Green: Do you have anything to say at all about the way the Valerie Plame situation, and the trial, turned out? Did it set an example? Did it send a message about the importance of the integrity of your people -- covert people?
General Hayden: I’m not comfortable talking a great deal about it. But let me share with you something I shared with the members of the House of Representatives as they were about to hold open hearings a month or two ago. And that’s simply this: The people in our Agency are either not undercover or they are undercover, they are either overt or covert. And then that’s a binary choice for us. And there isn’t a whole lot more to be said once someone has been identified as one or the other category. That is the role the Agency played in this whole national debate, and I’ll let all of the other elements about that…I’ll let other people talk about that. The role of this Agency was simply saying that Ms. Plame’s relationship with this Agency, as a covert CIA officer, was a classified piece of information.
Green: Renditions, secret prisons, and Guantanamo Bay are still big issues. The American Civil Liberties Union is the latest to make an issue of this, accusing the Boeing Company and some of its subsidiaries of helping to transfer suspects overseas, to basically be tortured knowingly. You still haven’t been able to get people to stop talking about that – that issue of torture. Is there a way to do that?
General Hayden: Well, we worked hard this past fall. You recall the President making that speech on September 6th, when those 14 individuals who were in CIA custody had arrived at Guantanamo Bay. There was a national debate about this in the Congress, leading up to the passage of the Military Commissions Act. I can tell you this, that I have been down to the Hill briefing our two oversight committees, in both the House and the Senate, more than a half a dozen times, between the two committees. I’ve been totally open with all the questions that all the members of the committees have asked me. In essence, my view is that what the Agency is doing is lawful, it’s appropriate, and it’s effective. And I’ll continue to repeat that message to anyone who cares to [answer], up to the degree of security classification that that individual has.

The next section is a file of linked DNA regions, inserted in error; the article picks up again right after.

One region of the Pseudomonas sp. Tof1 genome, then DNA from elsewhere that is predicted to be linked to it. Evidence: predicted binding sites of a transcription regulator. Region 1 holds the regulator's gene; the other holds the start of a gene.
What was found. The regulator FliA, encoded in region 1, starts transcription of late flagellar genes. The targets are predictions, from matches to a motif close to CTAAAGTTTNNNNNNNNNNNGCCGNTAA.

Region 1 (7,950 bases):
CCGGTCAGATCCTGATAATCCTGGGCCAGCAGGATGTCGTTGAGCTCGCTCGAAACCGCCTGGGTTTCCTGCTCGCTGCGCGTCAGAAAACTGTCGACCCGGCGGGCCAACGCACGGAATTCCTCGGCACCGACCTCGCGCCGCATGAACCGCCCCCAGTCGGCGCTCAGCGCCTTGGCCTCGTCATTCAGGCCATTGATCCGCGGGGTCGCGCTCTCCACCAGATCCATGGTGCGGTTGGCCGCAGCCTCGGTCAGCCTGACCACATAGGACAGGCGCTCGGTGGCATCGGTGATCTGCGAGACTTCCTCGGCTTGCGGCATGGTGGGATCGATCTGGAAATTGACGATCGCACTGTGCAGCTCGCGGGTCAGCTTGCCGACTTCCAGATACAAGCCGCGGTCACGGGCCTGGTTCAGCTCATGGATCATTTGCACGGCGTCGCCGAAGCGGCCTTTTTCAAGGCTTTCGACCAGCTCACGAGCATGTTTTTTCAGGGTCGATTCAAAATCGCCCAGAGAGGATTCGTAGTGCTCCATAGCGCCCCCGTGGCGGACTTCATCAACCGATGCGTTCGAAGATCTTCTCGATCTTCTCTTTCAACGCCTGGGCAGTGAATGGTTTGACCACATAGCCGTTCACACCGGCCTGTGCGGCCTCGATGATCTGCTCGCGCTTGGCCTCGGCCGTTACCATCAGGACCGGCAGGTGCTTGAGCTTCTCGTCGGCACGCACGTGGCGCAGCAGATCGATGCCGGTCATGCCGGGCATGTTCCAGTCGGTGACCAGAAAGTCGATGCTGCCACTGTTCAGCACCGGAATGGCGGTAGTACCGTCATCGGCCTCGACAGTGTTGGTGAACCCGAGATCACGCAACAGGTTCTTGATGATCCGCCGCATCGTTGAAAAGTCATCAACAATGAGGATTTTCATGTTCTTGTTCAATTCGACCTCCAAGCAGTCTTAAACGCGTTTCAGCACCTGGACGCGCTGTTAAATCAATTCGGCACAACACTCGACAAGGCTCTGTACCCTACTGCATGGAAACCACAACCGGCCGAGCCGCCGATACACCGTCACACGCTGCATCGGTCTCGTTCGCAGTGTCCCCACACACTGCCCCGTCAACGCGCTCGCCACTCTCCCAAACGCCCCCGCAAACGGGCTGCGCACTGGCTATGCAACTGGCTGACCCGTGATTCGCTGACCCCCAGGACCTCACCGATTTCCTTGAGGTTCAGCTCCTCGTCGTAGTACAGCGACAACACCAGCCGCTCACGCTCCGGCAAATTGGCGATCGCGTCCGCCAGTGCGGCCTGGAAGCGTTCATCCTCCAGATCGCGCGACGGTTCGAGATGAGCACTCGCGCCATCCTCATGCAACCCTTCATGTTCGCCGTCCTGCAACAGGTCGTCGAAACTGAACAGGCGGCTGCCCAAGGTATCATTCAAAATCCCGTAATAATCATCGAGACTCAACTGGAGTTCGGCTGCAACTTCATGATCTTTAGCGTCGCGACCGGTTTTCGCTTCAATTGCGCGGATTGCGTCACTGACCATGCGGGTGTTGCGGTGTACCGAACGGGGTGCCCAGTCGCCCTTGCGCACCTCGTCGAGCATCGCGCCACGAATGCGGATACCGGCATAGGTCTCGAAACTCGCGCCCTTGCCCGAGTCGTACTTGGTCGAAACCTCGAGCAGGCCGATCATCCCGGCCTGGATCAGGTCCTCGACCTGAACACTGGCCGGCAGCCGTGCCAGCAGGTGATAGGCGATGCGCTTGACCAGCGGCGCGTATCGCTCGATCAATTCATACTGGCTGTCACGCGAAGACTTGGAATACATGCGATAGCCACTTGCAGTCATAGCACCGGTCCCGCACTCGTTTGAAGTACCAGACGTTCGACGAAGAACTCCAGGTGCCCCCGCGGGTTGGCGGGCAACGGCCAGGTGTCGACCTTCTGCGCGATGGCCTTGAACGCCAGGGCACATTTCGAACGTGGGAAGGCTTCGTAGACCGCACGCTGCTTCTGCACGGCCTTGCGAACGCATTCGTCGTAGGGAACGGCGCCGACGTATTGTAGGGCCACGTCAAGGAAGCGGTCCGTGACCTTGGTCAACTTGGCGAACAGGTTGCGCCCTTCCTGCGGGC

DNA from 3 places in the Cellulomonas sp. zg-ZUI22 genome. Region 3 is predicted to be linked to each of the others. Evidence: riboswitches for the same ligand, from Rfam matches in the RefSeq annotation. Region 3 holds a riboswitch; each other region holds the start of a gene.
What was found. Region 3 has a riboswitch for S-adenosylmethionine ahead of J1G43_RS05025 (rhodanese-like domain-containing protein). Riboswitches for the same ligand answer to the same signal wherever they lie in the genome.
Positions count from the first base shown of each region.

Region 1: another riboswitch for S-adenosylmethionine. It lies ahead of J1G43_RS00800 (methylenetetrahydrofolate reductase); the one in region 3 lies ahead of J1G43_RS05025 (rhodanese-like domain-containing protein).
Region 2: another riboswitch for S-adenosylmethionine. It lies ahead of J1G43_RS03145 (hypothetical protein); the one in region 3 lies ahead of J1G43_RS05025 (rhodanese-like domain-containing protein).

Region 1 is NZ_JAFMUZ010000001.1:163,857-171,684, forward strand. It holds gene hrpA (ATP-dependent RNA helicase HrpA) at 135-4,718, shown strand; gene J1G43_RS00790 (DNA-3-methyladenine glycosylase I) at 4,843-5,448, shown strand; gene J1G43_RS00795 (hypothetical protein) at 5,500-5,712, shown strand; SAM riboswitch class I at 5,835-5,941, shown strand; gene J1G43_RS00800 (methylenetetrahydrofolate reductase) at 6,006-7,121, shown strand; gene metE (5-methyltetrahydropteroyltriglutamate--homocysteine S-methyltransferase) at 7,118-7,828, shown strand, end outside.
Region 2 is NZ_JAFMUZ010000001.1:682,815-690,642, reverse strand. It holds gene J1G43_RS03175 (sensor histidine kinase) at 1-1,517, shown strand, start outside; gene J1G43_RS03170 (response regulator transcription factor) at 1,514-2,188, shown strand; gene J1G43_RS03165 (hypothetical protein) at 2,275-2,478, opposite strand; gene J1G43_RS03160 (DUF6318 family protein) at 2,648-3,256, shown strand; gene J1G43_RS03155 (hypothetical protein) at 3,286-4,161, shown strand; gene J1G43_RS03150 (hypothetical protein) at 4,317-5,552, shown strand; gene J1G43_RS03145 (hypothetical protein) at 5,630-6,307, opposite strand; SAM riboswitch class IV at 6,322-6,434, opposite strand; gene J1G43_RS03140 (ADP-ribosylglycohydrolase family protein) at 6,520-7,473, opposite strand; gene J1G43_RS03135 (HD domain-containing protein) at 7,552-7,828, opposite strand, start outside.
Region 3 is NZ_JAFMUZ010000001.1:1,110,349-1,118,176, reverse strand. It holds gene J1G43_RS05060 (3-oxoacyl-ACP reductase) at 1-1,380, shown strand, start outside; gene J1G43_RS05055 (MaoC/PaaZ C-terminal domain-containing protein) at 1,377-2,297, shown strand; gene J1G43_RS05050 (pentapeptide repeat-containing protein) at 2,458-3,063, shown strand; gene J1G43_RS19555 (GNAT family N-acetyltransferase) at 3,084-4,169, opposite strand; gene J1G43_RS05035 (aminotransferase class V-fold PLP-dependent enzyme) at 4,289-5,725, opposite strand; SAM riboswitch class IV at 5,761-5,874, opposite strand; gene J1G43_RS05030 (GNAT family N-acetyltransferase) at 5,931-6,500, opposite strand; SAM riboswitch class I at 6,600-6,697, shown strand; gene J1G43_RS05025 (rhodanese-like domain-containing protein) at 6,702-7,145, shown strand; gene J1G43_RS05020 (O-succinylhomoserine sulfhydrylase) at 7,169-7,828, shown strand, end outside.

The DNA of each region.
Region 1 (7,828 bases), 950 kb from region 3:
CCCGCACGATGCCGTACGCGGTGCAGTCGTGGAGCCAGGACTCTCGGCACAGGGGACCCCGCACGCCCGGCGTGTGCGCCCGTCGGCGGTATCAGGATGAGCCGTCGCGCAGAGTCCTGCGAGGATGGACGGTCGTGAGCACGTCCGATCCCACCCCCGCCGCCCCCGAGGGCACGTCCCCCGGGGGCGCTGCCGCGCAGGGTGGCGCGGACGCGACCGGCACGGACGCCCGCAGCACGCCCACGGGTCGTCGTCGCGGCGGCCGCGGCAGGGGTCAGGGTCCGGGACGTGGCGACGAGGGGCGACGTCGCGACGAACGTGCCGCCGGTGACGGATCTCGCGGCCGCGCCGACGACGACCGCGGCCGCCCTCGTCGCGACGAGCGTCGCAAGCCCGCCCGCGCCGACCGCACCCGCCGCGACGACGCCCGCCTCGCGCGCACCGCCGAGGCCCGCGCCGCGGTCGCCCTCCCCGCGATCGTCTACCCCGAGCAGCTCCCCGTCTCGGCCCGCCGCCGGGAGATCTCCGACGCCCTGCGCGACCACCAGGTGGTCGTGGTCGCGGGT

Green: Relationships with foreign partners was another one of your key goals. How is that going, especially considering that some of the allies had been pretty hard on CIA and the U.S. in trying to extradite officers and trying to take the U.S. into court? How has that affected your relationship with these countries?
General Hayden: Number one, we have put a great deal of energy – certainly in the past 12 months, but it is something the Agency has done for a long time – in these liaison relationships. There isn’t a day that goes by that I don’t host a partner, or talk to a partner on the telephone. Both [CIA Deputy Director] Steve Kappes and I have traveled a lot to our partners. I would say, across the board, our relationship with other intelligence services around the world is very strong. And these relationships are growing both deeper and broader, and that’s good news for America, and for the safety and security and liberty of Americans. There are the issues you raised. The dust-ups that have taken place in some court systems in Europe. I’m just here to tell you that the intelligence relationships that we care about, we nurture. And they continue.
Green: Iran. Very aggressive lately. The nuclear situation, it’s tough to deal with, because as you mentioned before, it’s harder to collect intelligence in places where you don’t have an official relationship. Some reports indicate they have been continuing to move more rapidly toward their goal. What is your assessment of the nuclear situation with Iran?
General Hayden: Very difficult for me to talk about that in an unclassified setting, J.J. The [Intelligence] Community estimate at the current time is that Iran is intent on acquiring nuclear weapons. We still believe that to be true. I think everyone, both in the region and globally, is rightfully concerned about the prospect of that development. I’m afraid I’ll have to just leave it at that for now.
Green: As far as the Americans being held in Iran at this point in time, and there is one who is missing, any comment, any thought on that?